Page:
The next day it became the talk of the town, people were calling morning radio shows and criticising him. “We’re talking about a time when people didn’t know how to differentiate between black magic and a visual illusion. In the Arab world everything was magic - black magic. You can’t make someone disappear and appear, you can’t read people’s mind, you must be dealing with some supernatural powers,” he said.

Moein said that on one of the tapes that his father got him, he saw David Copperfield making the statue of liberty vanish and immediately knew that he would do something like that in the future. A few years after the illusion with Abdullah Bilkheir, on another TV show, he made the Burj Khalifa “disappear” to amazed onlookers. “When I did this trick, I worried,” he said, adding that he now has a disclaimer that he uses when he does any TV appearance. “I tell them that anything they’re about to see is an illusion and has nothing to do with me communicating with any kind of supernatural power or a different world,” he said.


People close to him, like his father and sister, were also against his choice to perform magic. He said that his nephew watched one of his videos at school but didn’t tell his classmates that he was his uncle. “When I became famous though, my father would show DVDs of my shows to his friends in the majlis,” he said.

Educating people about the art of magic and changing their belief about what he does is important for him. “There’s nothing wrong with what I’m doing. I’m not a rebel but I’m trying to educate people. If I had supernatural powers, I would have known lottery numbers and if there was a crash coming. It’s an illusion,” he said adding that he believes that Arabs must be present in this form of art. “I want my magic to be convincing enough for people to think that it might be something real and to be presented in a way that would make me compete with the bigger names in the world,” he said.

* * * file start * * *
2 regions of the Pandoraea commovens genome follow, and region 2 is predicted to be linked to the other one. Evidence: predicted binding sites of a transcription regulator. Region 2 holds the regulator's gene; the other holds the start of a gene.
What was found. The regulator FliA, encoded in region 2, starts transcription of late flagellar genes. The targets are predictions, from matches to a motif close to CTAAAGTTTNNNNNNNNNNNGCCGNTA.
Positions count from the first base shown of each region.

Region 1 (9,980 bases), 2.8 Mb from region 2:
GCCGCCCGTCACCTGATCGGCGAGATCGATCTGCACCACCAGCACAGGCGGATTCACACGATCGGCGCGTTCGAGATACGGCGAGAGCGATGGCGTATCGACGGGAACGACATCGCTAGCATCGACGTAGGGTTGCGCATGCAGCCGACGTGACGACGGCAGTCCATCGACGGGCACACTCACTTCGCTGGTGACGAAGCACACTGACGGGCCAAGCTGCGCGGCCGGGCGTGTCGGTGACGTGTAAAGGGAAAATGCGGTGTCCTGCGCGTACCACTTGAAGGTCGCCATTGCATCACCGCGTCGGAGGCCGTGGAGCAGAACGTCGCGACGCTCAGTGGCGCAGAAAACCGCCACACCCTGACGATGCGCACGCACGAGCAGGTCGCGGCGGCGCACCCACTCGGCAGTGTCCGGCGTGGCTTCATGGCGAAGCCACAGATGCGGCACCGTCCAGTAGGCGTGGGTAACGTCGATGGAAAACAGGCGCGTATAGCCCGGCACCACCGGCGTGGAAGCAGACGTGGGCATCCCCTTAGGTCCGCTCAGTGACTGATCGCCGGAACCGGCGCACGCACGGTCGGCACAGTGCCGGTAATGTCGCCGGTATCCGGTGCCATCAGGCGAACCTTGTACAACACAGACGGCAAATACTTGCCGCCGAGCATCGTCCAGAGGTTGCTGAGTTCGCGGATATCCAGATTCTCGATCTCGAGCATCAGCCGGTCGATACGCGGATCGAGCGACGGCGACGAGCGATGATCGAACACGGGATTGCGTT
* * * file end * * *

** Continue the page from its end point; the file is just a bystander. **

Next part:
Sometimes, people come to him with personal requests thinking he can perform actual magic. Once, after a show a man came to him and asked him to cure his son of a brain tumour. “I told him he’s come to the wrong person and that he needs to go to the doctor.”

He also tells stories of people asking him to tell them who robbed their home or to even help with marital issues. After the illusion of teleportation, people wrote to him asking if they could be teleported to their loved ones. “I wish I really had that power, myself. People come to me because they’re desperate because they’ve tried everything,” he said.

Moein performs for special events, corporate events and children’s parties and says that children do the most unexpected things. For instance, at a birthday party, he made a rat appear in a box and got a reaction he didn’t expect. “Grownups are scared of it, but the birthday girl wanted to pet it and keep it.”

Sometimes people ask him to learn some tricks and he said he usually has a couple of tricks up his sleeve for those who are interested. He also sells magic boxes to teach those who are interested in learning a few tricks.